First, if there is nothing more precious to the Father than Him, there cannot be any blessing higher than Him or anything better than Him. In every way, He Himself must be the “very great reward” of the gospel (Gen. 15:1).

He is the treasure of the Father, shared with us. Sometimes we find ourselves tiring of Jesus, stupidly imagining that we have seen all there is to see and used up all the pleasure there is to be had in Him.

We get spiritually bored. But Jesus has satisfied the mind and heart of the infinite God for eternity. Our boredom is simple blindness.

If the Father can be infinitely and eternally satisfied in Him, then he must be overwhelmingly all-sufficient for us. In every situation, for eternity.

Second, His sonship—His relationship with His Father—is the gospel and salvation He has to share with us. That is His joy. As the Father shares His Son with us, so the Son shares His relationship with the Father.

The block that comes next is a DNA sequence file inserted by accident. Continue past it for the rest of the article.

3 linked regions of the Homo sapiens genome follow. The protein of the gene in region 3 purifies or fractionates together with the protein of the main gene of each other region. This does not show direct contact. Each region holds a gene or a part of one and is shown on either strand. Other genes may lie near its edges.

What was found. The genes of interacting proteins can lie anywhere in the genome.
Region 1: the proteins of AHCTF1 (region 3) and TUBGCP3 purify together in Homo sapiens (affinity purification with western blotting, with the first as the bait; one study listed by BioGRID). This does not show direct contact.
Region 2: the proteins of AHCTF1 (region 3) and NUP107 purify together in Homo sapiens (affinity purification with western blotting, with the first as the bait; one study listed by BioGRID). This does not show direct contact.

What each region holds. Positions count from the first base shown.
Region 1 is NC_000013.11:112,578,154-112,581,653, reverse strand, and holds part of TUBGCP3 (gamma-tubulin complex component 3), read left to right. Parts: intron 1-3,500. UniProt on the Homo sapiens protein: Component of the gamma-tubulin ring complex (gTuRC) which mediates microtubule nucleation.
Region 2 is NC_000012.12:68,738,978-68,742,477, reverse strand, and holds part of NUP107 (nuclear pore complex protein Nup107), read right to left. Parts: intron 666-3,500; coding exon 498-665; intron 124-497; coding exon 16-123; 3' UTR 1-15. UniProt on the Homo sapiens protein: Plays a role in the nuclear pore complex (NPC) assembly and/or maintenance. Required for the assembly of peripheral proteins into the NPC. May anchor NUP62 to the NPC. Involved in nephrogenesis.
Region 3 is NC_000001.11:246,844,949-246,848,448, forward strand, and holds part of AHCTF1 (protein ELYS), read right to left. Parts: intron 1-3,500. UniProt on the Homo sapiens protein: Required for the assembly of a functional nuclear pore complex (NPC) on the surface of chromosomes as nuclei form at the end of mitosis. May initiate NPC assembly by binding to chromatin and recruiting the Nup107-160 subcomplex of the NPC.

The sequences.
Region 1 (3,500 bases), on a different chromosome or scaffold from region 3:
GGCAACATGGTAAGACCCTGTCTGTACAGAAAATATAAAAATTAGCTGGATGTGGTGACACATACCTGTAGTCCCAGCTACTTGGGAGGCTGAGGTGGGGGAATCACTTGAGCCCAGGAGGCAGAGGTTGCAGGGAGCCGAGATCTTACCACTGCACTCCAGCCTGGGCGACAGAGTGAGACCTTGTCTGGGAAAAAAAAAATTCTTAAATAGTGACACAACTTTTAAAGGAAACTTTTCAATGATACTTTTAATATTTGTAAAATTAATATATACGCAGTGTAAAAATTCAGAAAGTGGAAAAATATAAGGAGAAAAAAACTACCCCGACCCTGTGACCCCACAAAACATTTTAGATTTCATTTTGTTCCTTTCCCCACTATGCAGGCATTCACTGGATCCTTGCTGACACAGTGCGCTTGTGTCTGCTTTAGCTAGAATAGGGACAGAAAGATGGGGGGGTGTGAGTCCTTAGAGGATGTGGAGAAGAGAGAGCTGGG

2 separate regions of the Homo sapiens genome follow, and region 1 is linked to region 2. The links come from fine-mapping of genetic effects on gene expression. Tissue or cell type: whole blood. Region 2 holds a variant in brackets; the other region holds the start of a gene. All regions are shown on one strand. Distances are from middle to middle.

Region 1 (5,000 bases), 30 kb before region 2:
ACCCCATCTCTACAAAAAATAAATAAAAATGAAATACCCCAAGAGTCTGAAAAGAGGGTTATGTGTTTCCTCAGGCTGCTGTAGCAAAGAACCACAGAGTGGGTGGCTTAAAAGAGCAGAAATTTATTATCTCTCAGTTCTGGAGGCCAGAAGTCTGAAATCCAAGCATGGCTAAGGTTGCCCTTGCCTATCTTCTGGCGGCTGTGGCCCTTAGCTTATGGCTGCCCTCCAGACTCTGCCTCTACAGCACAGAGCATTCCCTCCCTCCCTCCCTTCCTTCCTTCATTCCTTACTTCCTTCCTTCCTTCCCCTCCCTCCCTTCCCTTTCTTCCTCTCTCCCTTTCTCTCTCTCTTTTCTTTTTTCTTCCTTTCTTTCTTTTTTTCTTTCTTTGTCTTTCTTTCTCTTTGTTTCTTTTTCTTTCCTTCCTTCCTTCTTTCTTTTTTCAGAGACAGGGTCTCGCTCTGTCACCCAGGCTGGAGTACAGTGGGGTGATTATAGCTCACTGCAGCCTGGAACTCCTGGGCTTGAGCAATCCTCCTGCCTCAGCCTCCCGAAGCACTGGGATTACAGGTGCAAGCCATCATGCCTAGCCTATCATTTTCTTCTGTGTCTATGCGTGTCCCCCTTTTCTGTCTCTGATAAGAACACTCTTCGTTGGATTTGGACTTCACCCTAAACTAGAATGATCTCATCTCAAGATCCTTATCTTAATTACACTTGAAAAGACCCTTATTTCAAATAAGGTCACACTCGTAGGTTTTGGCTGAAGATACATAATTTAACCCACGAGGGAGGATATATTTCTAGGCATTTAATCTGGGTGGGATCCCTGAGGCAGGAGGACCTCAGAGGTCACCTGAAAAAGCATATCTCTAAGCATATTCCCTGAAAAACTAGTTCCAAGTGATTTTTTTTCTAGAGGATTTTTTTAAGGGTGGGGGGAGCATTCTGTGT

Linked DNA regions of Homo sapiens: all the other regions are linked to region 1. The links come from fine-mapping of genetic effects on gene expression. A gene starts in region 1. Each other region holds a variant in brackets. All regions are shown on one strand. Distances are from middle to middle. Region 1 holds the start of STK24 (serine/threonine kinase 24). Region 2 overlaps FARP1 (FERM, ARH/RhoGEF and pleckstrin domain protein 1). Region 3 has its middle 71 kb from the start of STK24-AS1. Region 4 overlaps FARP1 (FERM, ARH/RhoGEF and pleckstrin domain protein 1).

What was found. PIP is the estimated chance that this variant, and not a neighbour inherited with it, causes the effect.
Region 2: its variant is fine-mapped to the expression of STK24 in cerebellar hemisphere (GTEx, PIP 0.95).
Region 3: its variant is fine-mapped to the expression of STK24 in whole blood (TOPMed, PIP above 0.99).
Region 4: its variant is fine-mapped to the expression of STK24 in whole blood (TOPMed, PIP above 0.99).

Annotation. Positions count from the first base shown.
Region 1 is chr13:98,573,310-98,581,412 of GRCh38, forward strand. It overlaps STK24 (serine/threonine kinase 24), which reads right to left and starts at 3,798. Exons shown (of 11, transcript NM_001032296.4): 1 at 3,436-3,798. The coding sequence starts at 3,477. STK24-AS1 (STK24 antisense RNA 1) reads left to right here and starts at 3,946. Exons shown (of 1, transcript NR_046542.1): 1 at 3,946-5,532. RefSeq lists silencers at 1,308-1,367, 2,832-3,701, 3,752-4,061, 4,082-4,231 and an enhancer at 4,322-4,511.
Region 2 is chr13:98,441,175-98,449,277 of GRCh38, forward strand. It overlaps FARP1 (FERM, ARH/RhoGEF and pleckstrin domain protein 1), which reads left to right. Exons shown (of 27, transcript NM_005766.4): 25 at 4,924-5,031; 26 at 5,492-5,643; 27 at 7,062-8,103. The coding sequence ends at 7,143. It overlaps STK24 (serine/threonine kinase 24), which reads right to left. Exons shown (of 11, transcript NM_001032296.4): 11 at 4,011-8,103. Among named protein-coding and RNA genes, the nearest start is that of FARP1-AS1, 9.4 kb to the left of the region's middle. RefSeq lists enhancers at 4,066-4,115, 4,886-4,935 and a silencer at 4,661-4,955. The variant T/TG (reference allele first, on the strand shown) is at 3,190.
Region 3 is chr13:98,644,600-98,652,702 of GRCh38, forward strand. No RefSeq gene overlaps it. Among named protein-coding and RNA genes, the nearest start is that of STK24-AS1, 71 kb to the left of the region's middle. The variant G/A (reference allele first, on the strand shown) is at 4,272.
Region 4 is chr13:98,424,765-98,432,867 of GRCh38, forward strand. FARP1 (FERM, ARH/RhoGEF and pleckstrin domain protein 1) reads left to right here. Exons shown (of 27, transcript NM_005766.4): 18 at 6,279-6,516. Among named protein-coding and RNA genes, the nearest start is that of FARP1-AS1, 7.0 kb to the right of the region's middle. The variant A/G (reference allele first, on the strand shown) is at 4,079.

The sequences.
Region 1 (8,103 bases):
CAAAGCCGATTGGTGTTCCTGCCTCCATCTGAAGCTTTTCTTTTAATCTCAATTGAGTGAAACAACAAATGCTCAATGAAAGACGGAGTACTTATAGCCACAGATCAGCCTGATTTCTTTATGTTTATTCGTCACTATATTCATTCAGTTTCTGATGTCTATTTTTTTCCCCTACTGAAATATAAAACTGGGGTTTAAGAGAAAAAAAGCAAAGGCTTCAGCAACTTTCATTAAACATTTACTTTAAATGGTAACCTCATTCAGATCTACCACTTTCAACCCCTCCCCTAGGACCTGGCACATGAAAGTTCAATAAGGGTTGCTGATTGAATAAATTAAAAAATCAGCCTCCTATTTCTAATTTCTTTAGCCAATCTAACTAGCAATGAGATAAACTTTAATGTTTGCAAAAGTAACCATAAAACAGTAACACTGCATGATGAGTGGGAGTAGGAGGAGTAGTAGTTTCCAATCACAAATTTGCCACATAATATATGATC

That is why in Matthew 11:27-30 Jesus first says, “No one knows the Son except the Father, and no one knows the Father except the Son and those to whom the Son chooses to reveal Him” (Matt. 11:27).

And then says, “Come to me, all you who are weary and burdened, and I will give you rest. Take my yoke upon you and learn from me, for I am gentle and humble in heart, and you will find rest for your souls. For my yoke is easy and my burden is light” (Matt. 11:28-30).”

–Michael Reeves, Rejoicing in Christ (Downers Grove, IL: InterVarsity Press, 2015), 21.

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“They preferred to die of thirst” by Augustine of Hippo (A.D. 354-430)

“The Magi see a star in the East and they know that a King has been born in Judea. Who is that King, so small and so mighty, not yet speaking on earth and already issuing commands in heaven?